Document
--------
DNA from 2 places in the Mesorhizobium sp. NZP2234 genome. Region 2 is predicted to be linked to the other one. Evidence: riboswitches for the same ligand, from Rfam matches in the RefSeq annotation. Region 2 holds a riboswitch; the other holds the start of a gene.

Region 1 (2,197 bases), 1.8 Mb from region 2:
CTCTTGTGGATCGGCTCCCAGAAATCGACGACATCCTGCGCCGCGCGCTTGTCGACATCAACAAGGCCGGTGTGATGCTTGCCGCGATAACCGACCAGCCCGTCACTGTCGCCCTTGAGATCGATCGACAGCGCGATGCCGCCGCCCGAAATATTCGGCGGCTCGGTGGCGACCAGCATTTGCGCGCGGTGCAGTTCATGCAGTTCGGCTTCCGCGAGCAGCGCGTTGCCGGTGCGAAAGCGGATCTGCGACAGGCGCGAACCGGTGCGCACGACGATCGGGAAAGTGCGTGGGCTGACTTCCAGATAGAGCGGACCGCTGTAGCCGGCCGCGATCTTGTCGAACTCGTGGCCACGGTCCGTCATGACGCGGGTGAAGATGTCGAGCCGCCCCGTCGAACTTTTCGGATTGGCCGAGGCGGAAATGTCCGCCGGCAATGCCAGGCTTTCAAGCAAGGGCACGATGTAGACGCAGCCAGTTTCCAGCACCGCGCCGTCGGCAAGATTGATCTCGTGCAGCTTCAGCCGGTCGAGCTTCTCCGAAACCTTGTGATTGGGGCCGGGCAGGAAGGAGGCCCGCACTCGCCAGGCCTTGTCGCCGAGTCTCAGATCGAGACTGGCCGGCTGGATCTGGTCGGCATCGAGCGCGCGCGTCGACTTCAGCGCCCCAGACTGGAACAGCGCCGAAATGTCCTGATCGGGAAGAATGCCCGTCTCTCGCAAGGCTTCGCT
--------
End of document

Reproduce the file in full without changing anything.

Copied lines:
DNA from 2 places in the Mesorhizobium sp. NZP2234 genome. Region 2 is predicted to be linked to the other one. Evidence: riboswitches for the same ligand, from Rfam matches in the RefSeq annotation. Region 2 holds a riboswitch; the other holds the start of a gene.

Region 1 (2,197 bases), 1.8 Mb from region 2:
CTCTTGTGGATCGGCTCCCAGAAATCGACGACATCCTGCGCCGCGCGCTTGTCGACATCAACAAGGCCGGTGTGATGCTTGCCGCGATAACCGACCAGCCCGTCACTGTCGCCCTTGAGATCGATCGACAGCGCGATGCCGCCGCCCGAAATATTCGGCGGCTCGGTGGCGACCAGCATTTGCGCGCGGTGCAGTTCATGCAGTTCGGCTTCCGCGAGCAGCGCGTTGCCGGTGCGAAAGCGGATCTGCGACAGGCGCGAACCGGTGCGCACGACGATCGGGAAAGTGCGTGGGCTGACTTCCAGATAGAGCGGACCGCTGTAGCCGGCCGCGATCTTGTCGAACTCGTGGCCACGGTCCGTCATGACGCGGGTGAAGATGTCGAGCCGCCCCGTCGAACTTTTCGGATTGGCCGAGGCGGAAATGTCCGCCGGCAATGCCAGGCTTTCAAGCAAGGGCACGATGTAGACGCAGCCAGTTTCCAGCACCGCGCCGTCGGCAAGATTGATCTCGTGCAGCTTCAGCCGGTCGAGCTTCTCCGAAACCTTGTGATTGGGGCCGGGCAGGAAGGAGGCCCGCACTCGCCAGGCCTTGTCGCCGAGTCTCAGATCGAGACTGGCCGGCTGGATCTGGTCGGCATCGAGCGCGCGCGTCGACTTCAGCGCCCCAGACTGGAACAGCGCCGAAATGTCCTGATCGGGAAGAATGCCCGTCTCTCGCAAGGCTTCGCT